A few facts that might show why Armenia, or more precisely the Republic of Armenia, is not really in the focus of travellers or why it is worth putting this country on your travel list.

Such a small country that has so much to offer!

A country no bigger than the state of Brandenburg in Germany, just under 30,000 square kilometres in size and with a total of only 3 million inhabitants. A country in Asia or in Europe? Somewhere in between.
The borders with Turkey are closed, as are those with Azerbaijan.
You can travel to Iran in the south and also to Georgia in the north.

The country is characterised by mountains, with around 90% of the country being over 1,000 metres above sea level and 40% over 2,000 metres. Volcanic mountain landscapes alternate with high plateaus. The highest mountain in the country is the extinct volcano Aragac at an altitude of 4,090 metres.

The capital is Yerevan with about 1 million inhabitants!

Facts about the land!


Around 11% of the country is forested – mostly beech and oak forests.

Meadow and pasture land

About 30% of the land is used as meadow or pasture land.

Arable land and fields

About 40% of the country is used as arable land or fields, especially for growing fruit, vegetables and tobacco.

Deserts and steppes

About 17% of the landscape consists of deserts and steppes.


The country is rich in lakes, of which Lake Sevan, 1,900 m above sea level, is the most important with an area of about 950 km² (twice the size of Lake Constance). It has the largest freshwater reservoir in Armenia.

Earthquakes and the collapse of the Soviet Union

Some dark events still overshadow the lives of Armenians today: During the First World War, the rulers of the Ottoman Empire committed a systematic genocide against the Armenian people, which claimed almost 1 million lives. The wave of refugees resulting from the atrocity led to the almost complete annihilation of the formerly populous country. But that was not all. At the end of Soviet rule, in the 1980s, a major earthquake claimed another 25,000 lives and many cities were destroyed, which continues to plague the region to this day. Even after the Armenians finally declared independence in 1991, the once strong country is no longer the same.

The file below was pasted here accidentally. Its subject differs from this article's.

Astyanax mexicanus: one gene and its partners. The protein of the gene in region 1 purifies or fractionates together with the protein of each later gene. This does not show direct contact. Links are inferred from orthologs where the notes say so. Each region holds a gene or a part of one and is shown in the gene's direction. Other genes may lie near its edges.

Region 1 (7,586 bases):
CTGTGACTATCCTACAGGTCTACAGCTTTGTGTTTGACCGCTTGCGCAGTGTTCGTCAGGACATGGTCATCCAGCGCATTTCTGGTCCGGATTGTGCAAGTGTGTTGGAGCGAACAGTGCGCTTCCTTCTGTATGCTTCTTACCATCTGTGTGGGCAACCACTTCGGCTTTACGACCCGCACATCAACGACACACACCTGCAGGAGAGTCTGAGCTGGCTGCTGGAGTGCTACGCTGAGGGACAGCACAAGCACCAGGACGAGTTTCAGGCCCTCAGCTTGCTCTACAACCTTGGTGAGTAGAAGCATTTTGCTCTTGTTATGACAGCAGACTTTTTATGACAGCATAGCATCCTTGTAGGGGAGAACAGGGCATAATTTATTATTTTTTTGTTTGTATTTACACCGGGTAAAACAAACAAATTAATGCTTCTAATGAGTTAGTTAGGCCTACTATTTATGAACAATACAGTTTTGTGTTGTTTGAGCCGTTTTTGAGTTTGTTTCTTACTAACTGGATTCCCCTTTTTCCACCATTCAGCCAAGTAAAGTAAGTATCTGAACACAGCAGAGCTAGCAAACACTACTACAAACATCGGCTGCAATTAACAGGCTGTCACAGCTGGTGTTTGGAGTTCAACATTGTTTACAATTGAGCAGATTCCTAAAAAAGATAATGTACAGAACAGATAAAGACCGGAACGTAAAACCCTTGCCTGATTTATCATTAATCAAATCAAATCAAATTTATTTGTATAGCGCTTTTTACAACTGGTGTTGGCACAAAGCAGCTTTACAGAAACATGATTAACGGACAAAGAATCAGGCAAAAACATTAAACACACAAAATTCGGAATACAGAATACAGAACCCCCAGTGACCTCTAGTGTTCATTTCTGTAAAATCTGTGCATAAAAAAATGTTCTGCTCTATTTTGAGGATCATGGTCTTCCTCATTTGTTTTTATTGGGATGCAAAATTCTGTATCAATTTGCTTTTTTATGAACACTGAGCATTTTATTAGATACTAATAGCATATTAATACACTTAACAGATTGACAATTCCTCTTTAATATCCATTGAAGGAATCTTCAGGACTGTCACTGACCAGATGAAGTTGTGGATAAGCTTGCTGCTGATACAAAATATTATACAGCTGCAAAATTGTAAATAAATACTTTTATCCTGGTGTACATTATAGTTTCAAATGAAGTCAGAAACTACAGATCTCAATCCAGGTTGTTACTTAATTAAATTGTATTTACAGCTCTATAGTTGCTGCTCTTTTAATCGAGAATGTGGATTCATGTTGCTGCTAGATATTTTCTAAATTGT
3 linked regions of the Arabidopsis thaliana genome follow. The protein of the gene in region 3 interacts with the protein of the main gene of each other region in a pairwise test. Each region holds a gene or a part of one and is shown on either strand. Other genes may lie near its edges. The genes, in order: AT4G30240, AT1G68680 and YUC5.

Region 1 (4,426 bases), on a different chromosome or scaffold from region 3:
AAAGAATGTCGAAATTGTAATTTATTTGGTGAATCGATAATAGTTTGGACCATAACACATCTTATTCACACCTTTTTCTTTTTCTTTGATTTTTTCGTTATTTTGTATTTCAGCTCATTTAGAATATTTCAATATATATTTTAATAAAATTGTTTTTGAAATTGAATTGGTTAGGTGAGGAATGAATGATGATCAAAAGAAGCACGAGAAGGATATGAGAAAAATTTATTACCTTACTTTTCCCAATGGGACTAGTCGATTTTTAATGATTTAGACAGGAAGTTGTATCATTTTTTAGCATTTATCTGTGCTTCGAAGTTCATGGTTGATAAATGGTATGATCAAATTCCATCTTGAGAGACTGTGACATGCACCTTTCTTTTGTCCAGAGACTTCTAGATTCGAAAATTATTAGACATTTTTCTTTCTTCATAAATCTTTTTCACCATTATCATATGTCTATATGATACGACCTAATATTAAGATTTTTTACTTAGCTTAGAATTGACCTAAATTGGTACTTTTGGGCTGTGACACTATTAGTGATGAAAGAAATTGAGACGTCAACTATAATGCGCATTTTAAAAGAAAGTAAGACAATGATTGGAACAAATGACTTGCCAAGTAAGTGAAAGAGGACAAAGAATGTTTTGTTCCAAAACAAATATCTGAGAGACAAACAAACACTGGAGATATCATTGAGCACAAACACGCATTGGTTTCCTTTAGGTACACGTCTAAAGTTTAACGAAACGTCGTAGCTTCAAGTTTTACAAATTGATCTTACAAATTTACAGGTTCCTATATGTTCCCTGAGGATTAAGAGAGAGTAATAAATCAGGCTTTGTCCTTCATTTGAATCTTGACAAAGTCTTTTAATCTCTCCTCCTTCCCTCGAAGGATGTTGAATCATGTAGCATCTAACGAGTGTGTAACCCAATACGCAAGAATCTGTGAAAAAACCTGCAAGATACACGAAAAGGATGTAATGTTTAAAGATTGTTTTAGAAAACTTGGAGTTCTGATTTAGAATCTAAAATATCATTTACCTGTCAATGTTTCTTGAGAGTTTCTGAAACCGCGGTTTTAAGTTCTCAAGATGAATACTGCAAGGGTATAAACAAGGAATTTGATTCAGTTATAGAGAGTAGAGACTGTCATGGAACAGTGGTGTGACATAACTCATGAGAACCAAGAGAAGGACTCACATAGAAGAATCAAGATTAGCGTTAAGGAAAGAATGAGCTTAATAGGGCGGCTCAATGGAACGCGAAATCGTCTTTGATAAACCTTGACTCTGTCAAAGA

Large parts of the Armenian settlement areas are still on Turkish territory today and disputes over border areas have also led to hostilities between Armenia and Azerbaijan.

Beautiful landscapes, with old monasteries, flowery meadows and small villages!

Armenia is a small country with a long and varied history and an incredible range of landscapes as well as millennia-old relics of the past. It is hard to believe that this country is still so unknown.

Facts about Yerevan – the pink capital

Why pink? The cities of Armenia – and therefore also Yerevan – were built from the volcanic rock that dominates the region. This rock is characterised by its pink to reddish-brown colour. So if you walk through Armenia’s cities, this warm colour will cheerfully greet you on every corner.

Apart from the ancient stone, however, the city is characterised by modern architecture. Soviet influence led to the replacement of traditional architecture in many larger towns with simple and Soviet-modern buildings.

Since the Nagorno-Karabakh conflict, Armenia’s economic development has been severely hampered by the blockade of its borders not only by Azerbaijan but also by Turkey.

Some facts aside

  • The national symbol, the biblical Mount Ararat, is no longer on Armenian territory after territorial disputes, but in Turkey. Nevertheless, it is still depicted on many postcards and souvenirs.
  • Armenia is famous for its apricots and brandy.
  • Chess is a compulsory subject in Armenia’s primary schools.

Enough of the facts!

Put Armenia on you bucket list.
Some of our impressions about this fascinating country Armenia, a little bit narcissistic 🙂

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